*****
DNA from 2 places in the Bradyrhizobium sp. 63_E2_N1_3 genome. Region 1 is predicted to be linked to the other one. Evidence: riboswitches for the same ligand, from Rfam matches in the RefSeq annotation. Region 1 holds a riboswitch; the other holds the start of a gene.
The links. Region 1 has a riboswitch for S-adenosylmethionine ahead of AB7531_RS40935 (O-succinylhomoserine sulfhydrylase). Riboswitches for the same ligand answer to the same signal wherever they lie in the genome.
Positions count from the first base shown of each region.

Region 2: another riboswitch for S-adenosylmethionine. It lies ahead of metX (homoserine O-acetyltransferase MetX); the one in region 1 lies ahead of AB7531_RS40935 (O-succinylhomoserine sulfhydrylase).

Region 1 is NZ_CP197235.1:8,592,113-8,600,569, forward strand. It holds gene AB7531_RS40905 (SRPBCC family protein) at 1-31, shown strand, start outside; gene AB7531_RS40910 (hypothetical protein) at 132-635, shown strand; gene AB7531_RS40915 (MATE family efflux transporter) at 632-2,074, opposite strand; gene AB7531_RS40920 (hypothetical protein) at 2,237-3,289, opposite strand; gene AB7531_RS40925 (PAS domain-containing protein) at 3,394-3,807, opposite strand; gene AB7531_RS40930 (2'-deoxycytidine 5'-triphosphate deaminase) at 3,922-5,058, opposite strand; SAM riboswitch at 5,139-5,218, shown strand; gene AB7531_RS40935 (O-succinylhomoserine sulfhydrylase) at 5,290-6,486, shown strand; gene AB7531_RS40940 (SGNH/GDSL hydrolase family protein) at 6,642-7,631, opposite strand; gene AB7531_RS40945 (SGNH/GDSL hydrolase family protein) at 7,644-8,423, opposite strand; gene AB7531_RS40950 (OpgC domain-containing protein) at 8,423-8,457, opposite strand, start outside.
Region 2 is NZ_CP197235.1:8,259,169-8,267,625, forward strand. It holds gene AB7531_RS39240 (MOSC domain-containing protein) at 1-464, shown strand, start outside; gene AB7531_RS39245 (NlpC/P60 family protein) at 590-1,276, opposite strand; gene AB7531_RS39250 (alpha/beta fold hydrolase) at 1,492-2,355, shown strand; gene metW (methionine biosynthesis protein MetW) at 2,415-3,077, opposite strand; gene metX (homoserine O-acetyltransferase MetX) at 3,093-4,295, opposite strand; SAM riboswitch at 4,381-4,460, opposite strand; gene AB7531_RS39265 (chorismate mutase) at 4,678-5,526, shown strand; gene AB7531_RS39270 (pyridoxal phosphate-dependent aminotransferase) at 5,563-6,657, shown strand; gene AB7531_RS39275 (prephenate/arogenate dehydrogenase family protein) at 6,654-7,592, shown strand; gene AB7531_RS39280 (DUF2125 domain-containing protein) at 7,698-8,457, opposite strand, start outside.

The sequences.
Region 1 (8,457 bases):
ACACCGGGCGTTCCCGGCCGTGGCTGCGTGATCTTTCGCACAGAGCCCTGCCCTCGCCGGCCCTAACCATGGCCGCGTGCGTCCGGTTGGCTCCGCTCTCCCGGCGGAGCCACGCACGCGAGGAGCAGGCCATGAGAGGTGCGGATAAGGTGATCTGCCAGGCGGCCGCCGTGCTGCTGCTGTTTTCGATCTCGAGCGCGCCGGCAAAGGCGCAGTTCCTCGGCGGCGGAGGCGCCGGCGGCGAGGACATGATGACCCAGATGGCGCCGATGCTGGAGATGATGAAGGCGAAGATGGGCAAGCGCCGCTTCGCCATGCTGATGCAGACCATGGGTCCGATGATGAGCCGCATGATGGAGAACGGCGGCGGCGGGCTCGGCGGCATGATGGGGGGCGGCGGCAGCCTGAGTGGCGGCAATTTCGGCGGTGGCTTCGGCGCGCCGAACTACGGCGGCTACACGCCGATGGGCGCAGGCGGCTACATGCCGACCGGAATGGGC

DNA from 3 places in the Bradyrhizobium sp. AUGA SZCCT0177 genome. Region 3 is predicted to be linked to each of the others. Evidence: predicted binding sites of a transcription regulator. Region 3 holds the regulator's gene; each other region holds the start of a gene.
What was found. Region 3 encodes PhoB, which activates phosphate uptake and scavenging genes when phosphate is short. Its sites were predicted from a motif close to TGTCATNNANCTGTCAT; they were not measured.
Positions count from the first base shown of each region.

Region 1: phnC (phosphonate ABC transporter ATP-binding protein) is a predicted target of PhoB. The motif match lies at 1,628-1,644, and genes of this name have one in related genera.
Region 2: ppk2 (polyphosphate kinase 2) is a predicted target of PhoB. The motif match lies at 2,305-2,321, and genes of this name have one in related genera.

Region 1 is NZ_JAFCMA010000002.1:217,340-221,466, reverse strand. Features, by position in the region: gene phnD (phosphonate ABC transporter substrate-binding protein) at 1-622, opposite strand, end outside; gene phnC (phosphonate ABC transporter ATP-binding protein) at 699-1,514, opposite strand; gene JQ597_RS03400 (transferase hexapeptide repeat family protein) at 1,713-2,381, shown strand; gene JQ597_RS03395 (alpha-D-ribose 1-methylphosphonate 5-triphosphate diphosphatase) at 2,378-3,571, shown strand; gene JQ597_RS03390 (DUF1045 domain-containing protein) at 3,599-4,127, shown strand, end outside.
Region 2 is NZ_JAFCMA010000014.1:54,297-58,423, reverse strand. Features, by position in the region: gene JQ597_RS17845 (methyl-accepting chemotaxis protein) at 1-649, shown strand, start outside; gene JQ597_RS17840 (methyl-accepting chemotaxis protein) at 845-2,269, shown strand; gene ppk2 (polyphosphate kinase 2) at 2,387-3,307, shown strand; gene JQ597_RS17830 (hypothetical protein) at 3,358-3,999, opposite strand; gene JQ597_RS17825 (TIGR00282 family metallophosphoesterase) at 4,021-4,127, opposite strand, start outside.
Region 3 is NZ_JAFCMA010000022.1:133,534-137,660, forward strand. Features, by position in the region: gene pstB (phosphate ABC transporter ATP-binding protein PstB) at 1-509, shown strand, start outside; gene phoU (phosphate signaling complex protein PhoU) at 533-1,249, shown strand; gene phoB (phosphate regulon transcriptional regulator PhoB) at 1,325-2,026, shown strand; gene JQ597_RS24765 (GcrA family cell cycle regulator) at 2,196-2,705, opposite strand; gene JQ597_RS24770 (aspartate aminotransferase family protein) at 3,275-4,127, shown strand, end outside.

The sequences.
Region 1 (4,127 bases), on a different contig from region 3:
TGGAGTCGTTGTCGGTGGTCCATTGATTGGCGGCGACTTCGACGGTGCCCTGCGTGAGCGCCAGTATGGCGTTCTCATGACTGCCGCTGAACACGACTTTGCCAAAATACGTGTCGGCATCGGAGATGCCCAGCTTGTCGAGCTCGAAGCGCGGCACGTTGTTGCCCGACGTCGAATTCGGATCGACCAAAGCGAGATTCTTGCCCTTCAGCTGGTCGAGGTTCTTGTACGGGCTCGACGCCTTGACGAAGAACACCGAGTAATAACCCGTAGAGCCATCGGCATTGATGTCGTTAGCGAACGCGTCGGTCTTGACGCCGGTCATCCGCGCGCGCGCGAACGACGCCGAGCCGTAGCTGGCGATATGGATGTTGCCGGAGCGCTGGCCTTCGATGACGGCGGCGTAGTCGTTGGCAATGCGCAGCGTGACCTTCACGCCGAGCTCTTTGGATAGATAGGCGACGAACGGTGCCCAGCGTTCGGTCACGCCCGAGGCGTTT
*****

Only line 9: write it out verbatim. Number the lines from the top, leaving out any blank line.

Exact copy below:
ACACCGGGCGTTCCCGGCCGTGGCTGCGTGATCTTTCGCACAGAGCCCTGCCCTCGCCGGCCCTAACCATGGCCGCGTGCGTCCGGTTGGCTCCGCTCTCCCGGCGGAGCCACGCACGCGAGGAGCAGGCCATGAGAGGTGCGGATAAGGTGATCTGCCAGGCGGCCGCCGTGCTGCTGCTGTTTTCGATCTCGAGCGCGCCGGCAAAGGCGCAGTTCCTCGGCGGCGGAGGCGCCGGCGGCGAGGACATGATGACCCAGATGGCGCCGATGCTGGAGATGATGAAGGCGAAGATGGGCAAGCGCCGCTTCGCCATGCTGATGCAGACCATGGGTCCGATGATGAGCCGCATGATGGAGAACGGCGGCGGCGGGCTCGGCGGCATGATGGGGGGCGGCGGCAGCCTGAGTGGCGGCAATTTCGGCGGTGGCTTCGGCGCGCCGAACTACGGCGGCTACACGCCGATGGGCGCAGGCGGCTACATGCCGACCGGAATGGGC